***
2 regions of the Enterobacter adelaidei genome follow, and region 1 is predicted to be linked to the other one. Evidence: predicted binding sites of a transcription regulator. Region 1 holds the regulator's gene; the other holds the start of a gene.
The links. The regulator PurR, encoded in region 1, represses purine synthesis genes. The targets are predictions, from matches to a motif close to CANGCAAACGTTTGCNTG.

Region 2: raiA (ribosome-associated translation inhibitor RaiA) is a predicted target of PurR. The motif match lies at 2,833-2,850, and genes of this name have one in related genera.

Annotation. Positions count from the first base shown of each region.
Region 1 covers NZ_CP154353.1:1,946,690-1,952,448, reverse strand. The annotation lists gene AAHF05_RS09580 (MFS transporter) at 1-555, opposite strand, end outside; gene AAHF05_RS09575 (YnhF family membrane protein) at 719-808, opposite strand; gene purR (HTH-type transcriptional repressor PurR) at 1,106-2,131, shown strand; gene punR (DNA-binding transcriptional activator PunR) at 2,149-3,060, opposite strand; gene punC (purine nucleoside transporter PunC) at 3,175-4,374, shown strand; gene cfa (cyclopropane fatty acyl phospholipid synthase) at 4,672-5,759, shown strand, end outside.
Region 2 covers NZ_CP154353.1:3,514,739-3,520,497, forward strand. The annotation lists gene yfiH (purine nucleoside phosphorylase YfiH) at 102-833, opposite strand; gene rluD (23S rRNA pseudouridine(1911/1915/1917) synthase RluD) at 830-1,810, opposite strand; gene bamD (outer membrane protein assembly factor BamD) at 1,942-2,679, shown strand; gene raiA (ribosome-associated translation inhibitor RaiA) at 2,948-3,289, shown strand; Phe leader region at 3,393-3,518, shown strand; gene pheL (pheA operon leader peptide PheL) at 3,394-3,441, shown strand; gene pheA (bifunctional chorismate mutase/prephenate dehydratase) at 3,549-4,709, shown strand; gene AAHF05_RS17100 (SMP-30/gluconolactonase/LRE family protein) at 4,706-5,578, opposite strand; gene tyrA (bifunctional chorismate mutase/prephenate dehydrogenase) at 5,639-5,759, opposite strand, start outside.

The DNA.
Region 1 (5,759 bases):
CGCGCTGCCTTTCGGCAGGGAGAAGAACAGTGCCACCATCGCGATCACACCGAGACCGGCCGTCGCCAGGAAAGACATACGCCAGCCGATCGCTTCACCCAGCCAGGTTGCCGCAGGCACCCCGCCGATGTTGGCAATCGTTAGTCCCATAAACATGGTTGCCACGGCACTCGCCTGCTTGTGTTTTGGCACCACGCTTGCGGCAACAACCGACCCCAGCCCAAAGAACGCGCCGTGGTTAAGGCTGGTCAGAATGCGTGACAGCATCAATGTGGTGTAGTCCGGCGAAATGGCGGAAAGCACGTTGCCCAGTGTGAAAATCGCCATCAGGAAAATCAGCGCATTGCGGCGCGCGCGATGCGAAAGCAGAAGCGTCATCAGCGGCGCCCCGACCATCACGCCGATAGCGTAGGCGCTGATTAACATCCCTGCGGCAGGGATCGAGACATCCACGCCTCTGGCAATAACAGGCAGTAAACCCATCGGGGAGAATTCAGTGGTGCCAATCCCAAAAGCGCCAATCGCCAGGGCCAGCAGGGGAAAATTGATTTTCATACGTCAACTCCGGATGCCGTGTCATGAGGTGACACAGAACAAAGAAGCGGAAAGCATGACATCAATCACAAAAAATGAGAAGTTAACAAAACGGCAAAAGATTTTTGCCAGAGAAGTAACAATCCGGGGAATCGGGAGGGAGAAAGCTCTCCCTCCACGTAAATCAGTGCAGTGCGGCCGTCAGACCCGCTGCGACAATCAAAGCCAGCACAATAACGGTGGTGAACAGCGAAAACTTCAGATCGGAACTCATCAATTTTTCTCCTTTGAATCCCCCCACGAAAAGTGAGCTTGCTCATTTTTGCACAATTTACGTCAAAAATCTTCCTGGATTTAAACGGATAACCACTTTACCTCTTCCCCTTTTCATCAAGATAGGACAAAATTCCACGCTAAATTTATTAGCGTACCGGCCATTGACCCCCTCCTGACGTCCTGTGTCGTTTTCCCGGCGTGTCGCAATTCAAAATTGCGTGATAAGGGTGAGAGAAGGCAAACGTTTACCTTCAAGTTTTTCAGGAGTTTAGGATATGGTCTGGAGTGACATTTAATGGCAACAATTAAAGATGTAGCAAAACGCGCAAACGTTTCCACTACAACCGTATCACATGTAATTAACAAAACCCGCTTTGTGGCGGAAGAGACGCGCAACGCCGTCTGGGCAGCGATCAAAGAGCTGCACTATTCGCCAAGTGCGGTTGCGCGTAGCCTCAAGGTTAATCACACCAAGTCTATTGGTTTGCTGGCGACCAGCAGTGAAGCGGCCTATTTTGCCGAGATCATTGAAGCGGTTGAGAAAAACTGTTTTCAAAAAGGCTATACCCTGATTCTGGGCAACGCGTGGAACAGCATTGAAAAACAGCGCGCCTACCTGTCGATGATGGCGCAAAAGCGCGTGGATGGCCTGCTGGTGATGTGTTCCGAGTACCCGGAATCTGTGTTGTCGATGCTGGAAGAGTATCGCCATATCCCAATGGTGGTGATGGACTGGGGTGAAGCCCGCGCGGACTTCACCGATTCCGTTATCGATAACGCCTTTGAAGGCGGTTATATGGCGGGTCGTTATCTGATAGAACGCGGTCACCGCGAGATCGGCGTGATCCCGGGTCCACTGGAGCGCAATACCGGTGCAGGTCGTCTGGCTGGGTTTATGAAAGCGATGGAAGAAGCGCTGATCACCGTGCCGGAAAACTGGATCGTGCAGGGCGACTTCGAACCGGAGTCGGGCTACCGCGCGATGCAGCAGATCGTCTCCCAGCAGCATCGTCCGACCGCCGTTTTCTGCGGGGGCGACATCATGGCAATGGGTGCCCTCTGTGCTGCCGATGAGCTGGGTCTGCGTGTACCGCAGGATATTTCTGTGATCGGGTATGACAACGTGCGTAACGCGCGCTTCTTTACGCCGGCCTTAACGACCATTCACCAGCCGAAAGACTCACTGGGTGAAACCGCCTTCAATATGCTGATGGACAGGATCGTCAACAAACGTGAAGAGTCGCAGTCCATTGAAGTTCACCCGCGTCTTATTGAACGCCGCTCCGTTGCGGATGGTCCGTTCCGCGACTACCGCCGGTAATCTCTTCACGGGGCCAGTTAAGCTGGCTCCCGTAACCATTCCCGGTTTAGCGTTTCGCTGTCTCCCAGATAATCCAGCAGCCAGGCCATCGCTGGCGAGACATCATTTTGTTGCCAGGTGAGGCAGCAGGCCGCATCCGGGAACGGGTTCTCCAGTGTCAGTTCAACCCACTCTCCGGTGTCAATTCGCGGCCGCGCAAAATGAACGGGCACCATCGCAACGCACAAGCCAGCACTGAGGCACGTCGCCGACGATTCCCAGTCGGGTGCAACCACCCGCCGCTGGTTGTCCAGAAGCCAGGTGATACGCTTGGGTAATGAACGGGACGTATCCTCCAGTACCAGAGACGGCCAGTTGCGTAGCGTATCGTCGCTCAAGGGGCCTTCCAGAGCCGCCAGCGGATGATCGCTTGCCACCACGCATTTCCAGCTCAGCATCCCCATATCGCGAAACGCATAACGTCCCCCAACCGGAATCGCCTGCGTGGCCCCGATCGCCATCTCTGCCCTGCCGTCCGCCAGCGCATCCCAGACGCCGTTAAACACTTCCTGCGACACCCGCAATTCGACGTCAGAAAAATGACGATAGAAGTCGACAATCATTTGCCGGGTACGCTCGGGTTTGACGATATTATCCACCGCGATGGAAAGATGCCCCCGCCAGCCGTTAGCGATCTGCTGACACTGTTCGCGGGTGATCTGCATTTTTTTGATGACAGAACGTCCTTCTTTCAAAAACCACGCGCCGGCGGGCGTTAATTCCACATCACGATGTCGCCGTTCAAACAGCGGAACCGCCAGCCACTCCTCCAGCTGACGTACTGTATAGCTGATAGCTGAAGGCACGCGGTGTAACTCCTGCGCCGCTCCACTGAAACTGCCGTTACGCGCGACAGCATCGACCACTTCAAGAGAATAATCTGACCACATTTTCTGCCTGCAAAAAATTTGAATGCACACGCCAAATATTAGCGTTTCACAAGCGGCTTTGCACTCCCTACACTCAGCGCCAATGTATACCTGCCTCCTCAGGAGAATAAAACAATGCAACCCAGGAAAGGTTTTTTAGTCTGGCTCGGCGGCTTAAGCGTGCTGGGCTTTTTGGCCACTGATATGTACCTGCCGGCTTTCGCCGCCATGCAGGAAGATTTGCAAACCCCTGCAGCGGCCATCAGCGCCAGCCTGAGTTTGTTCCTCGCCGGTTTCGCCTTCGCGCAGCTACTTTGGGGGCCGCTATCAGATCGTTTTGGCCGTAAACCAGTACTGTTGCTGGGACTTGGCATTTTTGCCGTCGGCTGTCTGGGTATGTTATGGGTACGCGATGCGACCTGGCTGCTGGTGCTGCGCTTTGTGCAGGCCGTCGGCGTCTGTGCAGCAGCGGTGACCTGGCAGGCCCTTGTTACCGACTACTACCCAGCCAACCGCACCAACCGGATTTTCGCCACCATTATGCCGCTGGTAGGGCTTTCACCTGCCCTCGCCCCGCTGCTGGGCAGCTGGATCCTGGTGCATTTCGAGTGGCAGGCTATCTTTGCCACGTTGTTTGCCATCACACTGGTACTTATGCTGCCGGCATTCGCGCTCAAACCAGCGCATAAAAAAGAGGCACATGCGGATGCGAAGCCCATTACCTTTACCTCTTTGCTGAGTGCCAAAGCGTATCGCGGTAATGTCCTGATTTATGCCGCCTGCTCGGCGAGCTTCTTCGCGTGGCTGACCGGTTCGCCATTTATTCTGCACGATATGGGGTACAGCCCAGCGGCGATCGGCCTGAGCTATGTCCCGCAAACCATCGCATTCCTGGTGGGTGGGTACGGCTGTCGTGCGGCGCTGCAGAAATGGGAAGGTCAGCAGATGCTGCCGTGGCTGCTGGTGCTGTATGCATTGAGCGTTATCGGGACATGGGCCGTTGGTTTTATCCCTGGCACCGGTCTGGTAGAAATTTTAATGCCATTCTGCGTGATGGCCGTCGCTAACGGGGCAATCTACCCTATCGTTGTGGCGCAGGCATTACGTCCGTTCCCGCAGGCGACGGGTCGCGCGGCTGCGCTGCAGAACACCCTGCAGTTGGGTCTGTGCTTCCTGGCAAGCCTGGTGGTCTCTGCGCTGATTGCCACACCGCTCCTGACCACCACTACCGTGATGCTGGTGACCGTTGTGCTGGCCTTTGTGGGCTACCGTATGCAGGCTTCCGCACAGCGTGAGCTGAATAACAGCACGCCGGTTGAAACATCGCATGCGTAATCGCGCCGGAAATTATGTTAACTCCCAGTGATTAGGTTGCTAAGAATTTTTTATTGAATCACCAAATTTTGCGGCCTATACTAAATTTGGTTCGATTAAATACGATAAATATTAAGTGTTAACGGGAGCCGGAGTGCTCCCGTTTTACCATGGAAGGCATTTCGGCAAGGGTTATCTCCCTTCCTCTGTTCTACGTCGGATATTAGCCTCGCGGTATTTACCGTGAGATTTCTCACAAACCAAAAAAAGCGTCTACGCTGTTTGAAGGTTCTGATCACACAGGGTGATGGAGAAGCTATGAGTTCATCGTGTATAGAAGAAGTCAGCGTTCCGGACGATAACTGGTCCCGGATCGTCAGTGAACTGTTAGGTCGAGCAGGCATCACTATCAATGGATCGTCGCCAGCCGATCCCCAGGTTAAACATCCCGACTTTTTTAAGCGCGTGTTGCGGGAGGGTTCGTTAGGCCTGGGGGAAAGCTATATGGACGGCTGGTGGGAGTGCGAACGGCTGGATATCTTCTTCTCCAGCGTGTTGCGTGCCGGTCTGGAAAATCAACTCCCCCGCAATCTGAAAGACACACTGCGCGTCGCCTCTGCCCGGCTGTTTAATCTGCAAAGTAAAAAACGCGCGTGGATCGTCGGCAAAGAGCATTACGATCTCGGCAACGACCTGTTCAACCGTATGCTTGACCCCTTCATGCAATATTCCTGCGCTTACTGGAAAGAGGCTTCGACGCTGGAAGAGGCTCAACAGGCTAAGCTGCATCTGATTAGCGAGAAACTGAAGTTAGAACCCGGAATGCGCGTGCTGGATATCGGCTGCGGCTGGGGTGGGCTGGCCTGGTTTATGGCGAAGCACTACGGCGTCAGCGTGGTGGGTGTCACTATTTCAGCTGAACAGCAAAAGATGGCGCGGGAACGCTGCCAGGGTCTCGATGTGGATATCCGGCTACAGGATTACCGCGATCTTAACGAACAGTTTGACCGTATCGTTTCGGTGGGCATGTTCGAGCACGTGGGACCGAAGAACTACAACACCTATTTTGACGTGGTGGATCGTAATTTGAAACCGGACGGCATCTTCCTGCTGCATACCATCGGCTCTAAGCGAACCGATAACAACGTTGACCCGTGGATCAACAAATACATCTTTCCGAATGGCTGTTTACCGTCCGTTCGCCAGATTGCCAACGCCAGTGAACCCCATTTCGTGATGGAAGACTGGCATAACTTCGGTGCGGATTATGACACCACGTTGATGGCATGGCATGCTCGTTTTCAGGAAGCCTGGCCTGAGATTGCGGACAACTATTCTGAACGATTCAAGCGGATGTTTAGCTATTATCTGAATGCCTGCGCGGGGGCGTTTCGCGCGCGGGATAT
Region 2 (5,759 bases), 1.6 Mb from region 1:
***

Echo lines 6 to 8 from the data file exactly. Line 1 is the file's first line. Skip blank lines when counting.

Region 2 covers NZ_CP154353.1:3,514,739-3,520,497, forward strand. The annotation lists gene yfiH (purine nucleoside phosphorylase YfiH) at 102-833, opposite strand; gene rluD (23S rRNA pseudouridine(1911/1915/1917) synthase RluD) at 830-1,810, opposite strand; gene bamD (outer membrane protein assembly factor BamD) at 1,942-2,679, shown strand; gene raiA (ribosome-associated translation inhibitor RaiA) at 2,948-3,289, shown strand; Phe leader region at 3,393-3,518, shown strand; gene pheL (pheA operon leader peptide PheL) at 3,394-3,441, shown strand; gene pheA (bifunctional chorismate mutase/prephenate dehydratase) at 3,549-4,709, shown strand; gene AAHF05_RS17100 (SMP-30/gluconolactonase/LRE family protein) at 4,706-5,578, opposite strand; gene tyrA (bifunctional chorismate mutase/prephenate dehydrogenase) at 5,639-5,759, opposite strand, start outside.

The DNA.
Region 1 (5,759 bases):